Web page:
SB Defunds Supported Employment Grants, Questions Usefulness of Ticket to Work
The Senate proposal for the Departments of Labor (DOL), Health and Human Services (HHS), and Education (ED), and Related Agencies Appropriation Bill, as reported out of the Appropriations Committee, eliminates funding for the Vocational Rehabilitation Supported Employment State Grant program. The program was funded at $27.5 million in the FY 2017 budget. The bill report also contains language calling for a report to determine whether the Social Security Administration’s (SSA’s) Ticket to Work program is cost-effective.
The Title VI Supported Employment State Grants are federal funds provided by the Rehabilitation Services Administration (RSA) to state vocational rehabilitation agencies for supported employment services for individuals with the most significant disabilities, including those with intellectual and developmental disabilities, as well as psychiatric disabilities. As authorized by Congress under the Workforce Innovation and Opportunity Act of 2014 (WIOA), these grants fund supported employment services, including ongoing support services that enable individuals to obtain and succeed in competitive integrated employment.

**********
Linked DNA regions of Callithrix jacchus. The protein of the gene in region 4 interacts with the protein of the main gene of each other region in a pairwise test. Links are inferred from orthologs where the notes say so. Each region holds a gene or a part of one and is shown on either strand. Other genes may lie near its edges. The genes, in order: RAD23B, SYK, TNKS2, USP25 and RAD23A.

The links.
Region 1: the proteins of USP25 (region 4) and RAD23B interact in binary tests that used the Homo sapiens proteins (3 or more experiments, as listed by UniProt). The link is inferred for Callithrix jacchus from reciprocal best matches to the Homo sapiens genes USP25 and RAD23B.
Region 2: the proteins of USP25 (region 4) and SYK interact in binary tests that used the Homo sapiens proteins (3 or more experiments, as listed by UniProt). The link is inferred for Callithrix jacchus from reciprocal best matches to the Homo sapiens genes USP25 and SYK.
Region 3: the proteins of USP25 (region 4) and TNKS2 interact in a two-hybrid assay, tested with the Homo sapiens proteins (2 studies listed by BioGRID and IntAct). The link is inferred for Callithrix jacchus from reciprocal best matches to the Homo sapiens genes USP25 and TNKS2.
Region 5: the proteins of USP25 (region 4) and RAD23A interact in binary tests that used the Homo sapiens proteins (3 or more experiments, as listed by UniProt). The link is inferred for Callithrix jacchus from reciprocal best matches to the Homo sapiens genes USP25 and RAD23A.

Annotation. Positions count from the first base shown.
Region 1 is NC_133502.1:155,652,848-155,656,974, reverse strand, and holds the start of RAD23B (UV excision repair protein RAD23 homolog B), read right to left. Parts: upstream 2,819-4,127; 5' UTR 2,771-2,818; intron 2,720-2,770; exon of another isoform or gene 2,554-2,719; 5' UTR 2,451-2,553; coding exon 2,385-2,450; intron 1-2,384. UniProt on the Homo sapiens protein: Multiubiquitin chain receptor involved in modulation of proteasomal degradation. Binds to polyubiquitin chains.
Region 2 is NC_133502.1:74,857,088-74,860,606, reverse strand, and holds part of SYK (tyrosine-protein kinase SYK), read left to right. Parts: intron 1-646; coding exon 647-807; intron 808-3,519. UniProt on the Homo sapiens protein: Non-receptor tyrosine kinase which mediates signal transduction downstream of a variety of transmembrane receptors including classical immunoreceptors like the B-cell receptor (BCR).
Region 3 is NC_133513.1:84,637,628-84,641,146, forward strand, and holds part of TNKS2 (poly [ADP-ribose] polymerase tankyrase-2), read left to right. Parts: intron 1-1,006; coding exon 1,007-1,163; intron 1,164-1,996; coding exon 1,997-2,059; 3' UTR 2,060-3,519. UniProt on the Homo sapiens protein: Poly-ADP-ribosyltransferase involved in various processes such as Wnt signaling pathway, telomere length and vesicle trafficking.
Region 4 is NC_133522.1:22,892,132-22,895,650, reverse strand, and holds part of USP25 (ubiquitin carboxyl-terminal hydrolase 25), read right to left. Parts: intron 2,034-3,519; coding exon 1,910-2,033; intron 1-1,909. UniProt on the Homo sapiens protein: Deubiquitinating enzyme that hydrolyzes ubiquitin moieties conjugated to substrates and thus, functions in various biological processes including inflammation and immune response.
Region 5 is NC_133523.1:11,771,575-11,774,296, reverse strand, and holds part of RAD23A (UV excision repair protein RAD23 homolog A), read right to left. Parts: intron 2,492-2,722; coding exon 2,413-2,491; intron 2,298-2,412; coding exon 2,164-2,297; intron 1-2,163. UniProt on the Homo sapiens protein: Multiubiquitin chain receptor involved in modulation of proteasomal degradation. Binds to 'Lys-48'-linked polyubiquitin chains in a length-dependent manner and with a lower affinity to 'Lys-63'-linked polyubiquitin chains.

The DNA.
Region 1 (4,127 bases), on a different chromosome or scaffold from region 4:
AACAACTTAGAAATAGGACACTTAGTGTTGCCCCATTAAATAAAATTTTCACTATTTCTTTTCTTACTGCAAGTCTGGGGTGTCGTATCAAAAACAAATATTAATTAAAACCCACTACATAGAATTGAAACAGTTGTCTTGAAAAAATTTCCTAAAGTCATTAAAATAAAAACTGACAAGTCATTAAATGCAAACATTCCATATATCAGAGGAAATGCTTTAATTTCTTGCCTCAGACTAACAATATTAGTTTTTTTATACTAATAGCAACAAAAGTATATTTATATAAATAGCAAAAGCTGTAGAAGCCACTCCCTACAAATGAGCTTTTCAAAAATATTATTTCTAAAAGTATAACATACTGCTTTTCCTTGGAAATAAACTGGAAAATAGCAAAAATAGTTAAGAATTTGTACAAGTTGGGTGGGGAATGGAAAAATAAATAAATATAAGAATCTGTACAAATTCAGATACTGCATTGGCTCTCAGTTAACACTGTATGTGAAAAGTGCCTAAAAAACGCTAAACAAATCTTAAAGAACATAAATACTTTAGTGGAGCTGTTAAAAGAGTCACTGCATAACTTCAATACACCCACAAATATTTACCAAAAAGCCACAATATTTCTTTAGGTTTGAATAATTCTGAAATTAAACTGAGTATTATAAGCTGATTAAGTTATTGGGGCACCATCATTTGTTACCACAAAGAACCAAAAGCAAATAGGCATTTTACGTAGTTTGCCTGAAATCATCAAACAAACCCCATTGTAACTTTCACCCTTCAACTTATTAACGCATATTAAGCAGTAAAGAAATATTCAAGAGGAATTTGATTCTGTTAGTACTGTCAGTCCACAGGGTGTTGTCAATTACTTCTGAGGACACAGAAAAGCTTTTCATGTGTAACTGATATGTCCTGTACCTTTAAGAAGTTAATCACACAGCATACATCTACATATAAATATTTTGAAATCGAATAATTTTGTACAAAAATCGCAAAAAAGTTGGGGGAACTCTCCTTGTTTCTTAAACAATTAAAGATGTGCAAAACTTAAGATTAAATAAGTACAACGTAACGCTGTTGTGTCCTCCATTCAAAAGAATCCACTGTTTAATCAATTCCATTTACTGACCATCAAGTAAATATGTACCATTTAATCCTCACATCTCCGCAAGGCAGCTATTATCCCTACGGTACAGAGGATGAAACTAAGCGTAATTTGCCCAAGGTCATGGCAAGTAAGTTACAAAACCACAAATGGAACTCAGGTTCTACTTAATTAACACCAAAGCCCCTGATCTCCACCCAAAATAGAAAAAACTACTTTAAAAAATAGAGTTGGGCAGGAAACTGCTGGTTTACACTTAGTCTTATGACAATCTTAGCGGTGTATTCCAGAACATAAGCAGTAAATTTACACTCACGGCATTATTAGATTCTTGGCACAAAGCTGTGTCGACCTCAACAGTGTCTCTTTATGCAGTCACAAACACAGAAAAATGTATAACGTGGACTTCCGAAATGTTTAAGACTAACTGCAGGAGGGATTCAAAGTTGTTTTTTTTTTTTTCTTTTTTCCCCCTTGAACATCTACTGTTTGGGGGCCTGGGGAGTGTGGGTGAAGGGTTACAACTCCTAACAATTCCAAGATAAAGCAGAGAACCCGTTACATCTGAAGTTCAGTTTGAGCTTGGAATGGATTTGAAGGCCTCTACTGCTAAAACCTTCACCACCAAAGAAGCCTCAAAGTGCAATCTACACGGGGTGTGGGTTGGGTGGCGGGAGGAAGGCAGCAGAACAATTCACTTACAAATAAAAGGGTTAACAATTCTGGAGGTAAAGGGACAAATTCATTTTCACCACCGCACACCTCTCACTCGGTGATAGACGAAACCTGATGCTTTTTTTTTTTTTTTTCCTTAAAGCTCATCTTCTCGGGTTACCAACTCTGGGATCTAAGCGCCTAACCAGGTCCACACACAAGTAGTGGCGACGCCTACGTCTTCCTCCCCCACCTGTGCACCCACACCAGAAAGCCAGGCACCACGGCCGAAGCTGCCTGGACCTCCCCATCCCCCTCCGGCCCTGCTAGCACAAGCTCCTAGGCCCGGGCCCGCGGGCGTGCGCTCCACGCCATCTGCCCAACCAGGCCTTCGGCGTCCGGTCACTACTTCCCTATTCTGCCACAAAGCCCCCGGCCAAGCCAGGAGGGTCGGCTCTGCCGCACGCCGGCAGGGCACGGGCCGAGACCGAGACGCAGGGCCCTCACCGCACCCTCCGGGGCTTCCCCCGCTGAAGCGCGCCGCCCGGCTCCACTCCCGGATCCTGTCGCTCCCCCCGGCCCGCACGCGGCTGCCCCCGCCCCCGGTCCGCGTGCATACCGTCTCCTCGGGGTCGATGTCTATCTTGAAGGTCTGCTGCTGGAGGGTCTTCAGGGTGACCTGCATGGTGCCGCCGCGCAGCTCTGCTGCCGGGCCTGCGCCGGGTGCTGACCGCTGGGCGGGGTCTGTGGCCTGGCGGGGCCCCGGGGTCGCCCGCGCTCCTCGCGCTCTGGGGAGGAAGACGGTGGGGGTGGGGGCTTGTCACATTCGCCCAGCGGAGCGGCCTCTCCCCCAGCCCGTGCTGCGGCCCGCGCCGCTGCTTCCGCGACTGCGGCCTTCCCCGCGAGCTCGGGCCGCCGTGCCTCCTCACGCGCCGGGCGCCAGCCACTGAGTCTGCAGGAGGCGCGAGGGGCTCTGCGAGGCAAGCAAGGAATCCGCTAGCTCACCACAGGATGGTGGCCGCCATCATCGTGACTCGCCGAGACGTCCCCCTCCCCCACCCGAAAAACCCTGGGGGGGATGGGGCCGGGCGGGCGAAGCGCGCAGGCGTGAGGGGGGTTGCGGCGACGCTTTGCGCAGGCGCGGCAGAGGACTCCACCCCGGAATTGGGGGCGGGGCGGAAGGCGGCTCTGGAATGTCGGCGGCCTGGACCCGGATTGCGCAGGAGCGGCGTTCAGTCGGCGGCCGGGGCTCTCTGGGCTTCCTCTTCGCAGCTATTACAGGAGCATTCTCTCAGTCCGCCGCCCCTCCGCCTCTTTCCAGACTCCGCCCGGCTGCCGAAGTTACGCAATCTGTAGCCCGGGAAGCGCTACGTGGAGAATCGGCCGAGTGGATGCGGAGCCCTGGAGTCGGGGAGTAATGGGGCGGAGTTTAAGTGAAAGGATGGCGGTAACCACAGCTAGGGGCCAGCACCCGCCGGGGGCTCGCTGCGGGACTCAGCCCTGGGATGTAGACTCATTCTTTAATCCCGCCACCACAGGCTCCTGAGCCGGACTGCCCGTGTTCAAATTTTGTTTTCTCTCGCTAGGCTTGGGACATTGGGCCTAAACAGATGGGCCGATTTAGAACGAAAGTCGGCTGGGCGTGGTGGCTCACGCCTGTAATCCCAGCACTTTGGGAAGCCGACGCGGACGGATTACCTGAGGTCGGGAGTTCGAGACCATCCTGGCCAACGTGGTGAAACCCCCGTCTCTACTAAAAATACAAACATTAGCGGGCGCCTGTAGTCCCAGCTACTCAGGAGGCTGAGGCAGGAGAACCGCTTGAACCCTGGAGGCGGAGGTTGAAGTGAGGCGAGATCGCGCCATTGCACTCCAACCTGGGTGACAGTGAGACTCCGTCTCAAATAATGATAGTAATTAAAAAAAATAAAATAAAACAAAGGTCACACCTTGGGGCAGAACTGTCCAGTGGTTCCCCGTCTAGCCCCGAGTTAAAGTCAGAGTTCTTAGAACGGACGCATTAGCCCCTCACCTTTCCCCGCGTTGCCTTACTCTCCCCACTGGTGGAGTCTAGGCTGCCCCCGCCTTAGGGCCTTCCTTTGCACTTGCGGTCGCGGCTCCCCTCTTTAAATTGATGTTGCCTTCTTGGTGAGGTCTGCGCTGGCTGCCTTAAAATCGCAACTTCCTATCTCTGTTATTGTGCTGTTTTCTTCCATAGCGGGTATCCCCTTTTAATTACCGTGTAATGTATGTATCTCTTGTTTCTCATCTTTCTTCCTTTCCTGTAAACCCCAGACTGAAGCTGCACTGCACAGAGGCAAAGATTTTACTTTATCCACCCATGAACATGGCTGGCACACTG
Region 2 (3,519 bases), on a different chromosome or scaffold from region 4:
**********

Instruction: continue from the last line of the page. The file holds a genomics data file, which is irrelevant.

The Ticket to Work language appears in the Senate Report on the appropriations bill and reads as follows: “Disability Insurance.—The Committee recognizes that the purpose of the Ticket to Work and Self-Sufficiency Program [Ticket Program] is to provide the assistance disabled beneficiaries need to return to work. The Committee is aware that the SSA OIG [Office of Inspector General] found that employment impacts may have been similar for beneficiaries, whether they had participated in the Ticket Program or other employment assistance programs. The Committee directs SSA to submit a report no later than 90 days after the enactment of this act determining if the Ticket Program is having the desired measurable results and if it is or is not cost effective to continue the Ticket Program.”
FMI: The Senate Report can be accessed at https://www.congress.gov/congressional-report/115th-congress/senate-report/150.